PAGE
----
David Bourget (Western Ontario)
David Chalmers (ANU, NYU)
Rafael De Clercq
Jack Alan Reynolds
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British Journal for the Philosophy of Science 58 (1):45-76 (2007)
We discuss Russell's 1913 essay arguing for the irrelevance of the idea of causation to science and its elimination from metaphysics as a precursor to contemporary philosophical naturalism. We show how Russell's application raises issues now receiving much attention in debates about the adequacy of such naturalism, in particular, problems related to the relationship between folk and scientific conceptual influences on metaphysics, and to the unification of a scientifically inspired worldview. In showing how to recover an approximation to Russell's conclusion while explaining scientists' continuing appeal to causal ideas (without violating naturalism by philosophically correcting scientists) we illustrate a general naturalist strategy for handling problems around the unification of sciences that assume different levels of naïveté with respect to folk conceptual frameworks. We do this despite rejecting one of the premises of Russell's argument, a version of reductionism that was scientifically plausible in 1913 but is not so now.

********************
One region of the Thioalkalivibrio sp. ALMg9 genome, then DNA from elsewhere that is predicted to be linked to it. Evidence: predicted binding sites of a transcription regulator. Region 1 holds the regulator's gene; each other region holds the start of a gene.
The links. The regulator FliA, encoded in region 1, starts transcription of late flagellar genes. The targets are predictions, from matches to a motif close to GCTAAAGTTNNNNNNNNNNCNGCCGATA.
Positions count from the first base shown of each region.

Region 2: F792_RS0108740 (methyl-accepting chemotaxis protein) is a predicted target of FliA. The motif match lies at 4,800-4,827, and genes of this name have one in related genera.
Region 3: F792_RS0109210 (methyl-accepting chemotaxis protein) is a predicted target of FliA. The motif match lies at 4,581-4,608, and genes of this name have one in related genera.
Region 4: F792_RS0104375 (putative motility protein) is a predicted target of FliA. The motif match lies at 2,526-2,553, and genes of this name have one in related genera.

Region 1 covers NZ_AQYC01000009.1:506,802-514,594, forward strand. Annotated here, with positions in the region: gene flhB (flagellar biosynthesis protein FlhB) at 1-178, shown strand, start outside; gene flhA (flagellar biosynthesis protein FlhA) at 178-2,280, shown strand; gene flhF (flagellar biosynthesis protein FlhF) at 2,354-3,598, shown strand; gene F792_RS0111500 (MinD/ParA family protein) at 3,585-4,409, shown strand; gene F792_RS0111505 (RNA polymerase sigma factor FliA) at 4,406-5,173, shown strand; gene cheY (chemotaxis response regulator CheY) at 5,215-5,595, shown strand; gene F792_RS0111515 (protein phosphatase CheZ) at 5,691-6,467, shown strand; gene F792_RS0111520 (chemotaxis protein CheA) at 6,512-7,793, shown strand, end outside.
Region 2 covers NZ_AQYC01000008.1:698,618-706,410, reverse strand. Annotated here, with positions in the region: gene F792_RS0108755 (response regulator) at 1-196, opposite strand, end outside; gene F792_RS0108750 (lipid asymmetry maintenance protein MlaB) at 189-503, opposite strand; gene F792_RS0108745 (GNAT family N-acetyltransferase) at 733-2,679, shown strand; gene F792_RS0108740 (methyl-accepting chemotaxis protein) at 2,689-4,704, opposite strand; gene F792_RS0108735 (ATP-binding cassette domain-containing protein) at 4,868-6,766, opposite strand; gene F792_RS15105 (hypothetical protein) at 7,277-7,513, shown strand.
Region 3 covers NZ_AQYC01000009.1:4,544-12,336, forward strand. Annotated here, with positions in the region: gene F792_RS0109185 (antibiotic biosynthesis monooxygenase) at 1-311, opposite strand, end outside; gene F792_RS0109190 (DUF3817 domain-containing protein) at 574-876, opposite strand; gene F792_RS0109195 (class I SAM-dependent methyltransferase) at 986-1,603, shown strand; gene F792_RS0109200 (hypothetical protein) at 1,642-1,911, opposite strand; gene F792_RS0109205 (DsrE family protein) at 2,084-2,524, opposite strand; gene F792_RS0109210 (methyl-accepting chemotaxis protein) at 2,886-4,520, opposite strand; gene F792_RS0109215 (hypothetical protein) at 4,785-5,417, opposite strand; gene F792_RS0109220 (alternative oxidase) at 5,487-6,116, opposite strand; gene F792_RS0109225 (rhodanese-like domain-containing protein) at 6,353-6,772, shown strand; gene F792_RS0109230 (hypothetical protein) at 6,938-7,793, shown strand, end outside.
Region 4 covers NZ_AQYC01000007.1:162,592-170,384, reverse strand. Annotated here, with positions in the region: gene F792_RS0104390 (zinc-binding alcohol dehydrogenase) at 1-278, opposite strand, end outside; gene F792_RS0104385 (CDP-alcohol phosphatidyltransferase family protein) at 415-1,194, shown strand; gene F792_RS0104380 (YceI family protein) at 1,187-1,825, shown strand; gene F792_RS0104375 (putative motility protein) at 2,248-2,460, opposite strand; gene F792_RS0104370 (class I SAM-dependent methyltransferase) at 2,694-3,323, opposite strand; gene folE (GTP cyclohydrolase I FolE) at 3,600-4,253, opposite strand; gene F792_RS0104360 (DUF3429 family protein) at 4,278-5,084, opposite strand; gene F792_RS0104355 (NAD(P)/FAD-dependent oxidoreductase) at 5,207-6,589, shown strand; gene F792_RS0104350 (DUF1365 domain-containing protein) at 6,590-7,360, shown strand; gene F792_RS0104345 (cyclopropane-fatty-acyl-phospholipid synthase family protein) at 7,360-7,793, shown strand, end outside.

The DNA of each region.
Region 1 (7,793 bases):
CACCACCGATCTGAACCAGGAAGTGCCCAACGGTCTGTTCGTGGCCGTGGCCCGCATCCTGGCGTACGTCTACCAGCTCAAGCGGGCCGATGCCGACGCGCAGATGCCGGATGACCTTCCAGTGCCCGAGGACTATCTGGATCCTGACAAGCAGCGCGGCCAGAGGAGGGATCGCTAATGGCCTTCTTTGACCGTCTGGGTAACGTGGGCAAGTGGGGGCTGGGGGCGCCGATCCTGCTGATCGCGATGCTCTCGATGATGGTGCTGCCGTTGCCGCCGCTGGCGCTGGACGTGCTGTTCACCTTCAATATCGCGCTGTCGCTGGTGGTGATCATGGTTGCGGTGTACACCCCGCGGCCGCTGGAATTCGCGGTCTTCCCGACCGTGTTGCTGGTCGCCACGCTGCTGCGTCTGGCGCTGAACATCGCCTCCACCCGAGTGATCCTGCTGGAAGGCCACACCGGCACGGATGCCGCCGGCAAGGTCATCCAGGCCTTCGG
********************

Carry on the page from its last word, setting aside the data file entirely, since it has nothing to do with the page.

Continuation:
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Citations of this work BETA
Matt Farr & Alexander Reutlinger (2013). A Relic of a Bygone Age? Causation, Time Symmetry and the Directionality Argument. Erkenntnis 78 (2):215-235.
Alexander Reutlinger (2014). Can Interventionists Be Neo-Russellians? Interventionism, the Open Systems Argument, and the Arrow of Entropy. International Studies in the Philosophy of Science 27 (3):273-293.
Alyssa Ney (2009). Physical Causation and Difference-Making. British Journal for the Philosophy of Science 60 (4):737-764.
D. Wade Hands (2013). Foundations of Contemporary Revealed Preference Theory. Erkenntnis 78 (5):1081-1108.
Alexander Reutlinger (forthcoming). Are Causal Facts Really Explanatorily Emergent? Ladyman and Ross on Higher-Level Causal Facts and Renormalization Group Explanation. Synthese.
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